When did people first use gold?
People have been using gold to make jewelry since the Stone Age. You can find it just lying in little lumps in streams here and there. And gold is always pretty and yellow, even when it is just lying in the stream. But to get more gold you have to find gold mines underground. Because gold is both rare and pretty, it’s valuable, and people have always been willing to work hard to get more gold.
What is gold useful for?
But gold is super useful as money, and people used it to made trading easier even long before they started to make coins. Gold is rare enough to be valuable in small amounts that are easy to carry in your pockets. It’s tough enough that you can carry it around all day without breaking or ruining it. And for centuries, there was enough gold in the world to make as much money as people needed.
Where does gold come from?
Gold isn’t evenly distributed all over the world. People who have plenty of gold soon learned that they could sell gold to people who didn’t. Sudan, for example, has a lot of gold. In the Bronze Age, the Nubians in Sudan sold gold to the Egyptians who lived north of them.
Spain also had a lot of gold mines, and they, too, sold their gold. The Spanish sold gold to Phoenician traders starting about 700 BC. Spanish traders got glass beads and iron tools in exchange for their gold. The Dacians, in what’s now Romania, sold their gold to the Greeks for fancy pottery and to the Scythians for amber.
Gold in the Americas
There was also plenty of gold in Central America. By 1500 BC, the Olmec were making earrings and beads out of gold. The Maya also used a lot of gold, and the Inca used it too. Often artists mixed gold with copper.
Fighting wars over gold
But when people have strong armies, sometimes they decide it would be cheaper to conquer you and take the gold, instead of buying it. In the 200s BC, the Carthaginians conquered Spain mainly in order to get their silver and gold. And then in 215 BC the Romans fought the Second Punic War to get control of those same mines. The gold and silver from Spain paid for the Romans to build the rest of their empire.
A few hundred years later, the gold in Spain began to run out. So about 100 AD the Roman Emperor Trajan conquered Dacia – again, mainly in order to get their gold. The Romans used the Dacian gold to pay their army. You can see a picture of a Roman soldier killing a man on the back of Trajan’s coin in the picture. That coin was made with Dacian gold.
History of gold and the Silk Road
The Romans traded gold and silver to India, Iran, and China. They got back silk, cotton, medicines, steel, and spices. We call this the Golden Age of Rome, and it literally was. Then when the Dacian mines ran out of gold, about 275 AD, the Romans lost interest in Dacia and went home again.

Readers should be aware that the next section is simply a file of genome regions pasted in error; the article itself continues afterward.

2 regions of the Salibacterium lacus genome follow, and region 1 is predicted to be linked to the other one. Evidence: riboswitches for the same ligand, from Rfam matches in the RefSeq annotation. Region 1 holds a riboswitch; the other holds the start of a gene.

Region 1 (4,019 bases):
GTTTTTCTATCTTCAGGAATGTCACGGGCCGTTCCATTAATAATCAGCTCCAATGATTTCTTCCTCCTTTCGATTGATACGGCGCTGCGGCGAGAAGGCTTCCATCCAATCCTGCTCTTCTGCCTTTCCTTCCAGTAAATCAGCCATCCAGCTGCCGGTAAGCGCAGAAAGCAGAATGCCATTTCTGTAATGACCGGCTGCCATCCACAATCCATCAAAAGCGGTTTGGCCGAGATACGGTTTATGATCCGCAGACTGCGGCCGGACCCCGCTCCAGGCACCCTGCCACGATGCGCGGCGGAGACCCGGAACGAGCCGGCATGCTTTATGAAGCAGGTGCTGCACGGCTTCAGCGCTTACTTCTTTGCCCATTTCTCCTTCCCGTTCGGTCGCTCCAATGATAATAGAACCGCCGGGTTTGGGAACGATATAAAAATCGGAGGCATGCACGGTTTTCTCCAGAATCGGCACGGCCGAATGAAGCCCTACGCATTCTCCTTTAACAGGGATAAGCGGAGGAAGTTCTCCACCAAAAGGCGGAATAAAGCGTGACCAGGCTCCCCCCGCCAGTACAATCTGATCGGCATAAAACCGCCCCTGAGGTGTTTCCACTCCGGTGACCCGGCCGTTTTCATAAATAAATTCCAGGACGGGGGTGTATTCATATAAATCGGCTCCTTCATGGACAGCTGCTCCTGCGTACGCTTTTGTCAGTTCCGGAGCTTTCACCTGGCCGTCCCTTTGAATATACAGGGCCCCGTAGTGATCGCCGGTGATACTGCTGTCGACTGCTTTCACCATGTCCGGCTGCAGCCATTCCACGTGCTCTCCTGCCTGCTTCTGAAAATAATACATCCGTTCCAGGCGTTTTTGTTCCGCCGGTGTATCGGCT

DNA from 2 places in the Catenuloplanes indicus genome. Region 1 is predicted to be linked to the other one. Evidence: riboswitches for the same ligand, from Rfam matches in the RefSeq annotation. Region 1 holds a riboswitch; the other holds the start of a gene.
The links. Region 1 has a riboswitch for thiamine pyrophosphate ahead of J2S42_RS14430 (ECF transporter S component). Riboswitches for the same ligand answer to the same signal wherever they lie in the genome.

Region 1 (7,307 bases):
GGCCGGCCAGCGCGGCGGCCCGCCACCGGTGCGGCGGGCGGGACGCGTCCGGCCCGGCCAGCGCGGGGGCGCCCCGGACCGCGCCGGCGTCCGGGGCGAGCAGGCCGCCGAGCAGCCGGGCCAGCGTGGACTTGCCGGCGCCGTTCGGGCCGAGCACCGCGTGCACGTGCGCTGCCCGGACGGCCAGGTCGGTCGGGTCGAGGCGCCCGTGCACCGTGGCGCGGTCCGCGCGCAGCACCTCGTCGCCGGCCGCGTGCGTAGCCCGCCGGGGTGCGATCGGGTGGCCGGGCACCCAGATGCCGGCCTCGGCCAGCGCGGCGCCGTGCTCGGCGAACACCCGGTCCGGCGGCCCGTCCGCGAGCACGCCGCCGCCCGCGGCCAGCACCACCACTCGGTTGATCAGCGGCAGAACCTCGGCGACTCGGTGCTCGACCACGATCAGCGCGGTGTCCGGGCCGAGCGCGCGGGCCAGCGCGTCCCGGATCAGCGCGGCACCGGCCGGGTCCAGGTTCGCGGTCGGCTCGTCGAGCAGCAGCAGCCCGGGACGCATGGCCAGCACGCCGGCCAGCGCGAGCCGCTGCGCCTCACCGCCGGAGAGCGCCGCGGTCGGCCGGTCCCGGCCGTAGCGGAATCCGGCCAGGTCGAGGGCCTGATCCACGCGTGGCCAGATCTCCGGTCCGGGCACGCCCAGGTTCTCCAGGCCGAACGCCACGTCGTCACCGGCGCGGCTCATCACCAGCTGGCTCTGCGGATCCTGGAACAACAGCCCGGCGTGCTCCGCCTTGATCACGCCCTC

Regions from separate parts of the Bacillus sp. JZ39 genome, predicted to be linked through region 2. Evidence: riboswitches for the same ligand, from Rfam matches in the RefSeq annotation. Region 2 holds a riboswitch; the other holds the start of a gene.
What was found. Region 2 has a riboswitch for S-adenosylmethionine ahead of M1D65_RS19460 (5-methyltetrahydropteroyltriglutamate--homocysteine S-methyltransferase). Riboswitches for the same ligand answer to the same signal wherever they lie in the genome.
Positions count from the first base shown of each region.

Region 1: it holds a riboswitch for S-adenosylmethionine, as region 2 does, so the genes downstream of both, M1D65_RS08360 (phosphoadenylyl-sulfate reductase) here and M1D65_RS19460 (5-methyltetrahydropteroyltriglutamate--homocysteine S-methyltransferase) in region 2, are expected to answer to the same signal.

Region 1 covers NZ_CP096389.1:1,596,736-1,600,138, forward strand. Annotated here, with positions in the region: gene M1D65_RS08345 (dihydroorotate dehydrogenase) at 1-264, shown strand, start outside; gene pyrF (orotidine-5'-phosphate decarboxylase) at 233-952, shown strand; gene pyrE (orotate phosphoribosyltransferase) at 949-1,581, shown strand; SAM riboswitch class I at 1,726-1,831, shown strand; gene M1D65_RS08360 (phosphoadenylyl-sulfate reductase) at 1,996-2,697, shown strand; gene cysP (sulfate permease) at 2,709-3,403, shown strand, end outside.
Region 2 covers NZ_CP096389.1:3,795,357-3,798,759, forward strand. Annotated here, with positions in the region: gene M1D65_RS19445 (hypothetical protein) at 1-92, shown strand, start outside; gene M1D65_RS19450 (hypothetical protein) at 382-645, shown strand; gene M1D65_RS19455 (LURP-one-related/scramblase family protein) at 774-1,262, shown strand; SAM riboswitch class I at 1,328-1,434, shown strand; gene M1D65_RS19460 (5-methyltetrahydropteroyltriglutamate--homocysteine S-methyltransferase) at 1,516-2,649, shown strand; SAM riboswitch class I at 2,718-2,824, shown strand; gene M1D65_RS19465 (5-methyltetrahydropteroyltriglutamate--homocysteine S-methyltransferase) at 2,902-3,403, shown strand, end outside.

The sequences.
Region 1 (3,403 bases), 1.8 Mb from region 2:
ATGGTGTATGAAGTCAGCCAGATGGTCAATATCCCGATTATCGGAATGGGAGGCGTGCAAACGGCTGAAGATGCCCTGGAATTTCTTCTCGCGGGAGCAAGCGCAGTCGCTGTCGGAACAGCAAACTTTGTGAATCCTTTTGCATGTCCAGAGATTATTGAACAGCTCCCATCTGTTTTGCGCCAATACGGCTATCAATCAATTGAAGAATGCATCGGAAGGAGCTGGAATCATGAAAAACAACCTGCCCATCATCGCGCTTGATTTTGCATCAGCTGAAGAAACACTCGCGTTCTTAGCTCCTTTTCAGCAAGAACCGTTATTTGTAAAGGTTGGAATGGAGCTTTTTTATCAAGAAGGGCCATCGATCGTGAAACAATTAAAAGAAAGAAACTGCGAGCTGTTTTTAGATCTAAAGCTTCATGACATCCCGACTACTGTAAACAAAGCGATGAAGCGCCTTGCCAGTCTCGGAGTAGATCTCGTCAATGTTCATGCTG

West African gold in the Middle Ages
By the Middle Ages, West African people started to trade their gold for salt from the Sahara desert to their north. First Fatimid and then Almohad caravans of hundreds of camels crossed the Sahara to West Africa to trade salt for gold. In East Africa, Islamic traders bought gold from Zimbabwe.
After 1433 AD, when Portuguese sailors figured out how to sail to West Africa and back, they were able to trade for gold with the West Africans without having to cross the Sahara desert anymore. By 1471, the Portuguese were calling West Africa the “Gold Coast”.
Gold in California
When European people invaded the Americas, soon after this, they hoped they would find a lot of gold there, as they had in Africa. They did find some, though not as much as they had hoped. (There was mostly silver.) They forced Native people, and then enslaved African-Americans, to work in the mines.
When geologists found gold in California in 1848 AD, thousands of men and women rushed to California to pan for gold and try to make their fortunes. They took the land from the Native people there. Most of the Gold Rush miners did not get rich, but a few did. Because it was hard work to mine gold, white settlers brought Chinese men to California to dig for gold.
Gold in today’s economy
Today, a lot of the world’s new gold still comes from South Africa. But China, the United States, and other countries also mine for gold. And people recycle the gold they already have: they melt it down to make new things. But because today we use paper money, not gold coins, gold really isn’t that valuable anymore. We use it as part of computers, to fill cavities in teeth, and to make reflective covers for spacecraft.
Learn by doing: visit a jewelry store and look at some real gold
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